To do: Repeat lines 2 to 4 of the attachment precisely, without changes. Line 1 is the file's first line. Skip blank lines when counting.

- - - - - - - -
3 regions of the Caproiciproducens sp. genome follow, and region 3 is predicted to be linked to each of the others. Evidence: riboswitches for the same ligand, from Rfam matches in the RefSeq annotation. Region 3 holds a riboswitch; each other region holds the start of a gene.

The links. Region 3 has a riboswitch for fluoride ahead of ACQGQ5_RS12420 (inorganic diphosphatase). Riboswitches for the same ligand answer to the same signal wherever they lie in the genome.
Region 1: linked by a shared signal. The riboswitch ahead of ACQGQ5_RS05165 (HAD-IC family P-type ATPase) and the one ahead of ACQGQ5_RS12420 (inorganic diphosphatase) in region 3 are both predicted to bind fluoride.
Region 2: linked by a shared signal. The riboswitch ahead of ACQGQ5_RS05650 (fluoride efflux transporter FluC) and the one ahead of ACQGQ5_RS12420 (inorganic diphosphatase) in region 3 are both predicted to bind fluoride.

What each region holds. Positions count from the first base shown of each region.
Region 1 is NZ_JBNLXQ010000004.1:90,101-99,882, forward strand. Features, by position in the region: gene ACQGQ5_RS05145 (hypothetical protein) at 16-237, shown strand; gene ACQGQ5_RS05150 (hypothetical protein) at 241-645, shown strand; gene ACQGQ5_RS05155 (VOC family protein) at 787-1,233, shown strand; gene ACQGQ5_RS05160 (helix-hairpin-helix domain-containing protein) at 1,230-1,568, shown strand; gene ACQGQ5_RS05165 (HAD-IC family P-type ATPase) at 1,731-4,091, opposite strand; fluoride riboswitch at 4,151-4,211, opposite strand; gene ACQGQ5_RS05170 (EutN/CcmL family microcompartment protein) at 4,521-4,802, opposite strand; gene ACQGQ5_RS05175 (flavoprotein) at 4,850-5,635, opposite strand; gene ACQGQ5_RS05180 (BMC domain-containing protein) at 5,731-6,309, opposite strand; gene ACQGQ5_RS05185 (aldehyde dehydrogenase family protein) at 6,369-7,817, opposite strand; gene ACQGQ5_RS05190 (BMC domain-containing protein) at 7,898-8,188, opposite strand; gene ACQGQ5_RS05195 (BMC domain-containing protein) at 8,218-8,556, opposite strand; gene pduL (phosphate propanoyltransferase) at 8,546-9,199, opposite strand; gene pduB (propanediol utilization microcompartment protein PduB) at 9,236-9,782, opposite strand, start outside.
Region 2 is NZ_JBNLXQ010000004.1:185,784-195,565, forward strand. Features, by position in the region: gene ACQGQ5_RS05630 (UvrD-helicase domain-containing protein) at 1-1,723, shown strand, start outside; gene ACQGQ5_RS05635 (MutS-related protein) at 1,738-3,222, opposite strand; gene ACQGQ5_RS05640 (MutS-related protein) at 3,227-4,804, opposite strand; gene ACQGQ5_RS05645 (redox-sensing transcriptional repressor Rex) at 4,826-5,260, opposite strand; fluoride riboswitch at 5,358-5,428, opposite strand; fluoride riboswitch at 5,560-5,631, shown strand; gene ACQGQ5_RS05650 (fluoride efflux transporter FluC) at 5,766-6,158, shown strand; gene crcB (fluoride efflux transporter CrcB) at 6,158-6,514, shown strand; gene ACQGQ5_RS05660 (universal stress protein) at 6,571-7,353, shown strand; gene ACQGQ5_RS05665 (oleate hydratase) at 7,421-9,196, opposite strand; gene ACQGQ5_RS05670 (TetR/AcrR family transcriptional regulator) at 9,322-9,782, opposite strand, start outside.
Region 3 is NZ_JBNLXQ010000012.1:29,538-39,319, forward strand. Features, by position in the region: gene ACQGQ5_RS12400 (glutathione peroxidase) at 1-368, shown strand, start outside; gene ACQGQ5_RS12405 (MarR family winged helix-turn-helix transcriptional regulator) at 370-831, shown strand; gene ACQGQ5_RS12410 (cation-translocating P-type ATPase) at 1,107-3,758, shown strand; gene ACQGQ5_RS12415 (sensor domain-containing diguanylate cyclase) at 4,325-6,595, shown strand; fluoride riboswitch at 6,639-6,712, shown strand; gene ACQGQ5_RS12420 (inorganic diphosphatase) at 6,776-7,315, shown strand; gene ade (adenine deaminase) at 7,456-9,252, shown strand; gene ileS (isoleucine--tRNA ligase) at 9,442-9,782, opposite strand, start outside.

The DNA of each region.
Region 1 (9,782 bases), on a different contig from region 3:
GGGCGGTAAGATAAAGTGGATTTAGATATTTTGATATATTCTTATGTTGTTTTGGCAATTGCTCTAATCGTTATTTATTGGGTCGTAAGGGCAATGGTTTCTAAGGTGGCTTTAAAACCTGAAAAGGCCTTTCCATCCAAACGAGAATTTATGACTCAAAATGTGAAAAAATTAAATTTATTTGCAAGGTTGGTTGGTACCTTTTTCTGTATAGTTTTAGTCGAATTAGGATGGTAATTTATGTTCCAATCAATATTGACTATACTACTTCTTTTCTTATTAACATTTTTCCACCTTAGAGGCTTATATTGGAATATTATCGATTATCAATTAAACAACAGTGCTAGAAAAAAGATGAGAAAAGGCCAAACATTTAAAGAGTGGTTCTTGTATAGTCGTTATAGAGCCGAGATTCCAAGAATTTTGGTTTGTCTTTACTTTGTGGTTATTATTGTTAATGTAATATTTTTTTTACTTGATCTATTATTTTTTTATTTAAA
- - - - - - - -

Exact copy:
The links. Region 3 has a riboswitch for fluoride ahead of ACQGQ5_RS12420 (inorganic diphosphatase). Riboswitches for the same ligand answer to the same signal wherever they lie in the genome.
Region 1: linked by a shared signal. The riboswitch ahead of ACQGQ5_RS05165 (HAD-IC family P-type ATPase) and the one ahead of ACQGQ5_RS12420 (inorganic diphosphatase) in region 3 are both predicted to bind fluoride.
Region 2: linked by a shared signal. The riboswitch ahead of ACQGQ5_RS05650 (fluoride efflux transporter FluC) and the one ahead of ACQGQ5_RS12420 (inorganic diphosphatase) in region 3 are both predicted to bind fluoride.